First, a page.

RECOMMENDED FERTILIZER:
SUNSHINE Robusta - Rapid Growth Booster
This item is certified for shipping to California.
Grown in
6"/ 1 gal pot
1 plant in stock
Last one
$27.95


Cymbopogon winterianus, Citronella Grass

Cymbopogon winterianus

Citronella Grass
Family: Poaceae    (Formerly:Poaceae / Gramineae)
Subfamily: Panicoideae
Origin: southeast Asia
Large shrub 5-10 ftFull sunSemi-shadeRegular waterOrnamental foliageEthnomedical plant.
Plants marked as ethnomedical and/or described as medicinal, are not offered as medicine but rather as ornamentals or plant collectibles.
Ethnomedical statements / products have not been evaluated by the FDA and are not intended to diagnose, treat, cure, or prevent any disease. We urge all customers to consult a physician before using any supplements, herbals or medicines advertised here or elsewhere.Spice or herb

Citronella is clump-forming tropical grass, the clump increases in size as the plant matures. Plant it along a walkway or near the porch where its fragrance can be appreciated. The plant is the source of the commercial citronella oil, used in perfumery and as an insect repellent.

Similar to Cymbopogon nardus.




Link to this plant:
https://toptropicals.com/catalog/uid/cymbopogon_winterianus.htm

Dysphania ambrosioides, Chenopodium ambrosioides, Mexican Tea, Wormseed, Epazote

Dysphania ambrosioides, Chenopodium ambrosioides

Mexican Tea, Wormseed, Epazote
Family: Amaranthaceae
Subfamily: Chenopodioideae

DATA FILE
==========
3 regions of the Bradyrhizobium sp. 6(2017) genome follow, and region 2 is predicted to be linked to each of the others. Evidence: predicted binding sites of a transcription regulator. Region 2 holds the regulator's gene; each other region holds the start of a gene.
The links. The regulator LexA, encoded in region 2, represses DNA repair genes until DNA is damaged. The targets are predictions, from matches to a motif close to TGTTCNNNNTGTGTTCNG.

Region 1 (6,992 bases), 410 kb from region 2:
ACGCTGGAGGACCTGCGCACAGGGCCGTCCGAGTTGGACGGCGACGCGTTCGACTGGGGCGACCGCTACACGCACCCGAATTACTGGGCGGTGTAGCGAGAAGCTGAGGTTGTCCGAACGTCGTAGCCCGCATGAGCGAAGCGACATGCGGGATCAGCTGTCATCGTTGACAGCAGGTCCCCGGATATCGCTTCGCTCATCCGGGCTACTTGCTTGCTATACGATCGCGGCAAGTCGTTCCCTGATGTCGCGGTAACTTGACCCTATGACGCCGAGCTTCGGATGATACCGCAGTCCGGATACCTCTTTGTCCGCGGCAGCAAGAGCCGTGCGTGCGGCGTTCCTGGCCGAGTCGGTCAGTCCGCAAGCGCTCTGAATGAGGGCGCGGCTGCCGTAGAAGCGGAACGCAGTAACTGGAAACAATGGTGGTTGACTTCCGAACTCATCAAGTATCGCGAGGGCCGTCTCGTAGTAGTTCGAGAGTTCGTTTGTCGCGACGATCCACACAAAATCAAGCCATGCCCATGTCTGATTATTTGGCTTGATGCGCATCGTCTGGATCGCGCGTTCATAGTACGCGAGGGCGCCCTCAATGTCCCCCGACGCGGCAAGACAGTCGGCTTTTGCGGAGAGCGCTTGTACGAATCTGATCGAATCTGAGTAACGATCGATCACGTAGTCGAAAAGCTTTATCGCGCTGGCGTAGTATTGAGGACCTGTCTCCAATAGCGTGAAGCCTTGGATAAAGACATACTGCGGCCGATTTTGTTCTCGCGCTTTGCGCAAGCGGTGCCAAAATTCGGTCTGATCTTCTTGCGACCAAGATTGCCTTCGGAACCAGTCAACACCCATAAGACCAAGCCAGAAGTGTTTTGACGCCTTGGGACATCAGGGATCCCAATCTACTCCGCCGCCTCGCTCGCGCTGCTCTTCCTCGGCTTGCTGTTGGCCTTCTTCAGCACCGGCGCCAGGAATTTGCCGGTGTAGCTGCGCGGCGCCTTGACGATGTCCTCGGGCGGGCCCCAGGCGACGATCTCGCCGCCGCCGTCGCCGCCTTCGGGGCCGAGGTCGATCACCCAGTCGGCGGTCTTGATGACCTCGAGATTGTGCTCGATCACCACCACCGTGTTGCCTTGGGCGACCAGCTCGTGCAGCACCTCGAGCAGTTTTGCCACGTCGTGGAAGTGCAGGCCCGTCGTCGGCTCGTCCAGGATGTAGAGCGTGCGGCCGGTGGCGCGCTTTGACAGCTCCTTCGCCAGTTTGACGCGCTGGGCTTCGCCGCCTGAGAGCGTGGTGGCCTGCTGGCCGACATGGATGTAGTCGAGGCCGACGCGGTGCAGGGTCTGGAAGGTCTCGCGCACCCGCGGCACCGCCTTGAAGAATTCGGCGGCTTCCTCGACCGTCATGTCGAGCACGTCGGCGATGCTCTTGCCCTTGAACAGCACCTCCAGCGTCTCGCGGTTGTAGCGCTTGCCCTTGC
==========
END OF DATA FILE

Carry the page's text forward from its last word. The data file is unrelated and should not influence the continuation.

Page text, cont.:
Origin: Central America, South America
Small shrub 2-5 ftFull sunSemi-shadeRegular waterModerate waterFragrantEthnomedical plant.
Plants marked as ethnomedical and/or described as medicinal, are not offered as medicine but rather as ornamentals or plant collectibles.
Ethnomedical statements / products have not been evaluated by the FDA and are not intended to diagnose, treat, cure, or prevent any disease. We urge all customers to consult a physician before using any supplements, herbals or medicines advertised here or elsewhere.Spice or herbPoisonous or toxic

Dysphania ambrosioides is used as a leaf vegetable, herb, and herbal tea for its pungent flavor. There are parts of this plant, mostly the seeds, that contain an essential oil that if taken in excess is highly toxic. Even though this plant has an established place in recipes and in folklore, it is wise to use only the leaves, and those very sparingly, in cooking.



Dysphania ambrosioides, Chenopodium ambrosioides, Mexican Tea, Wormseed, Epazote
Dysphania ambrosioides, Chenopodium ambrosioides, Mexican Tea, Wormseed, Epazote
Dysphania ambrosioides, Chenopodium ambrosioides, Mexican Tea, Wormseed, Epazote


Link to this plant:
https://toptropicals.com/catalog/uid/dysphania_ambrosioides.htm